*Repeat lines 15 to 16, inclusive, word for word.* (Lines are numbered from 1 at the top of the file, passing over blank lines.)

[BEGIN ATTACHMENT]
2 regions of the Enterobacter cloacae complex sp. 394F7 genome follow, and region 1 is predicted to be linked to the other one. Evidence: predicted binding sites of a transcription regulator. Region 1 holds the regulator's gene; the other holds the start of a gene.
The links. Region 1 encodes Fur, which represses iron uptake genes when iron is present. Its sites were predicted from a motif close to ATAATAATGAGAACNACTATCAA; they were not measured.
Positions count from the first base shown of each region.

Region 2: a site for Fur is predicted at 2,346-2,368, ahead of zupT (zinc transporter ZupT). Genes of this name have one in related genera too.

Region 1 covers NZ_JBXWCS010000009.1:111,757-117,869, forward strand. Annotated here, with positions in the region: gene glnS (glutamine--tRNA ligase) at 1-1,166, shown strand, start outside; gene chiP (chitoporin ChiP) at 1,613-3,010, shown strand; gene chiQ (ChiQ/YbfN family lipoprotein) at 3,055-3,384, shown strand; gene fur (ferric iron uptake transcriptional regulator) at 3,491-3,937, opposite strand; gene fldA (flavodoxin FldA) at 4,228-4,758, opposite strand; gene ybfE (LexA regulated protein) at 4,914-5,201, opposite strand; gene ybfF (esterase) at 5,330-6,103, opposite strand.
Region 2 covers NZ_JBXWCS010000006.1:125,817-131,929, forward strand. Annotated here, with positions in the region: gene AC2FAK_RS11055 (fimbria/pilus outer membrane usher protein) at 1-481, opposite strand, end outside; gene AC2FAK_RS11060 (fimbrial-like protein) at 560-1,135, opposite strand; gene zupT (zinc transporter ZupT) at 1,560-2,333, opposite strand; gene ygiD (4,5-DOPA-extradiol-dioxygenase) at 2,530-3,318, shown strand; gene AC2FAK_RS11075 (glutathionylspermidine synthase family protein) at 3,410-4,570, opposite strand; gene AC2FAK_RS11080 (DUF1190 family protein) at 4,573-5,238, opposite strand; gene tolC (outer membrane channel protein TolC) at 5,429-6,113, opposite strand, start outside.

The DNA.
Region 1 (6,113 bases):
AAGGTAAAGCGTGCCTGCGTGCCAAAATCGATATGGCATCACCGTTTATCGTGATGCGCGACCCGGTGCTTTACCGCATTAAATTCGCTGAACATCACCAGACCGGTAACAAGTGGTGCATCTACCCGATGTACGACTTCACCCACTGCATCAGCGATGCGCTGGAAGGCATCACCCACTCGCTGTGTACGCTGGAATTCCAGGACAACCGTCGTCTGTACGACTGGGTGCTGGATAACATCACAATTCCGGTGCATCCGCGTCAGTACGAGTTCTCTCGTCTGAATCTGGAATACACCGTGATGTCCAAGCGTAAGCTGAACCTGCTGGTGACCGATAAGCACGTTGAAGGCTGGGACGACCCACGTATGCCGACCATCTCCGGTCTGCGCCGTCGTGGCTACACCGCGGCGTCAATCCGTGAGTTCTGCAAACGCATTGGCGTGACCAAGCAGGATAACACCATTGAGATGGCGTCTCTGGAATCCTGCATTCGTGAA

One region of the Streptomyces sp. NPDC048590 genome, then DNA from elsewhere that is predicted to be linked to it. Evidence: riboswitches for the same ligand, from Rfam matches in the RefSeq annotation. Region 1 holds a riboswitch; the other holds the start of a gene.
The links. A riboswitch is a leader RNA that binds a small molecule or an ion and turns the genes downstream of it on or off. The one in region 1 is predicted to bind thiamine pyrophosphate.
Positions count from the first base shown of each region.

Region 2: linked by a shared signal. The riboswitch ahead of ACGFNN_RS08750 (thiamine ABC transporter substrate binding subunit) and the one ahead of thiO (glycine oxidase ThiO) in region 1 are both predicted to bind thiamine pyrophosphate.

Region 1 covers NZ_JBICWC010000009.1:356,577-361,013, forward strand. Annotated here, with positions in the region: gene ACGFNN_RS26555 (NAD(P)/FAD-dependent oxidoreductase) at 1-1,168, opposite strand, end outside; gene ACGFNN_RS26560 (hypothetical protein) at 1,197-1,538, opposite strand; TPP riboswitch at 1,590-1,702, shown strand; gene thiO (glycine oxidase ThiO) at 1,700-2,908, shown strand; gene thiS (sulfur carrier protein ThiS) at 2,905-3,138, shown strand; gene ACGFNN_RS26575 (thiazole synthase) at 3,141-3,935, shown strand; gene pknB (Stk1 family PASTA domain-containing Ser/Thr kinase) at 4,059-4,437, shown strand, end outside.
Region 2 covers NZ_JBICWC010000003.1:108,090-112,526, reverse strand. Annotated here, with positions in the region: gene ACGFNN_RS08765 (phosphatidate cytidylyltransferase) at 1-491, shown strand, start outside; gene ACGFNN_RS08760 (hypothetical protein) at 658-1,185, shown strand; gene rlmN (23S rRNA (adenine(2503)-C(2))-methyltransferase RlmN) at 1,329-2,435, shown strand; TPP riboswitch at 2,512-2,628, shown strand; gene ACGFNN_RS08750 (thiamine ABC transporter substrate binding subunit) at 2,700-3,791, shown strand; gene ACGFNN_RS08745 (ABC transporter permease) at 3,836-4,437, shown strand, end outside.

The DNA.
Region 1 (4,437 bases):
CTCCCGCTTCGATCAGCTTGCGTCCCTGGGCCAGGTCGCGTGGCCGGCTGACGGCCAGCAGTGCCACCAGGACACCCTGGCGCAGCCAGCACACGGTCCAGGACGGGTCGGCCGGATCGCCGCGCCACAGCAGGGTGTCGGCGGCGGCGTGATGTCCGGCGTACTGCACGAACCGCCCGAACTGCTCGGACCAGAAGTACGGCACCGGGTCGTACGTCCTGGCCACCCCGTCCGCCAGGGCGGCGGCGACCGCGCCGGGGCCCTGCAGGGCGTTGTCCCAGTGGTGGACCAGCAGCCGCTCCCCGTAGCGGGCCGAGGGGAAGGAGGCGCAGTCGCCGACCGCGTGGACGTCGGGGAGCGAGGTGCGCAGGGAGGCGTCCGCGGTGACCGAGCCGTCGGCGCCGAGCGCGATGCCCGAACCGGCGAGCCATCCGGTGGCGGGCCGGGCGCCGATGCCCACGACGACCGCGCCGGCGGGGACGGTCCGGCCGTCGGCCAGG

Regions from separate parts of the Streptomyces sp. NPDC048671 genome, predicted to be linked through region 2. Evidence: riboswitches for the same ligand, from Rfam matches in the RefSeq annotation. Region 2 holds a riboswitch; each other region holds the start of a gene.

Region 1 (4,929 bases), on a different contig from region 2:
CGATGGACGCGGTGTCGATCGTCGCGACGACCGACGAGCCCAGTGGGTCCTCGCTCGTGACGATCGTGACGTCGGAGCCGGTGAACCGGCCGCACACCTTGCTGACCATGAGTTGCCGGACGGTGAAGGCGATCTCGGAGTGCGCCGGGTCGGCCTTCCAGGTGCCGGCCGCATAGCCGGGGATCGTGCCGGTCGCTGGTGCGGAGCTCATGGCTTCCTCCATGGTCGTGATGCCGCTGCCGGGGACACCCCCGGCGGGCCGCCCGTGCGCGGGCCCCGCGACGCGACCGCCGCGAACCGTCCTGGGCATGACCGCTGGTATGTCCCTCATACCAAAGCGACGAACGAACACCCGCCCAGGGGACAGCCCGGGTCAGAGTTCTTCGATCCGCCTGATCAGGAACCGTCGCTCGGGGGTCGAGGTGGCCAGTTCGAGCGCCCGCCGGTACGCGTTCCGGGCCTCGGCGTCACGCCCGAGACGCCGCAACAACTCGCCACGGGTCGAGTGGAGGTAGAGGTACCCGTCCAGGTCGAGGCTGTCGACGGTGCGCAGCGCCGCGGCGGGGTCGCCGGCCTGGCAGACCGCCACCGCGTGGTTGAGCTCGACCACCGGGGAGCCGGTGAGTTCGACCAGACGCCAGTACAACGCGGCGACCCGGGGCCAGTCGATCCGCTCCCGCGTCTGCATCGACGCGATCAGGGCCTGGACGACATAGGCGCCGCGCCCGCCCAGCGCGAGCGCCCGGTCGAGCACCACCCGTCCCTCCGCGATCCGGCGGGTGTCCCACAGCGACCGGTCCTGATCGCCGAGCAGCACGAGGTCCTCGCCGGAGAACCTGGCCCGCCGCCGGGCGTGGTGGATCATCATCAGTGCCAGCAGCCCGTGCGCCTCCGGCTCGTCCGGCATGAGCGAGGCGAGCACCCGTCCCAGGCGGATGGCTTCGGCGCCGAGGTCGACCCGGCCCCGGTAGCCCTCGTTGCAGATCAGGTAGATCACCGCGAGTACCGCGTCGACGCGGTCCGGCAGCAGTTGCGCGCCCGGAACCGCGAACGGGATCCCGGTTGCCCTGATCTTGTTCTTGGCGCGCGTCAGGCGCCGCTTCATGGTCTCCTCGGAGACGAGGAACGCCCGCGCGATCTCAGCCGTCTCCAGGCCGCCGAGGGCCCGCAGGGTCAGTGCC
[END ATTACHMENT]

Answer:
Region 2 covers NZ_JBICWC010000003.1:108,090-112,526, reverse strand. Annotated here, with positions in the region: gene ACGFNN_RS08765 (phosphatidate cytidylyltransferase) at 1-491, shown strand, start outside; gene ACGFNN_RS08760 (hypothetical protein) at 658-1,185, shown strand; gene rlmN (23S rRNA (adenine(2503)-C(2))-methyltransferase RlmN) at 1,329-2,435, shown strand; TPP riboswitch at 2,512-2,628, shown strand; gene ACGFNN_RS08750 (thiamine ABC transporter substrate binding subunit) at 2,700-3,791, shown strand; gene ACGFNN_RS08745 (ABC transporter permease) at 3,836-4,437, shown strand, end outside.

The DNA.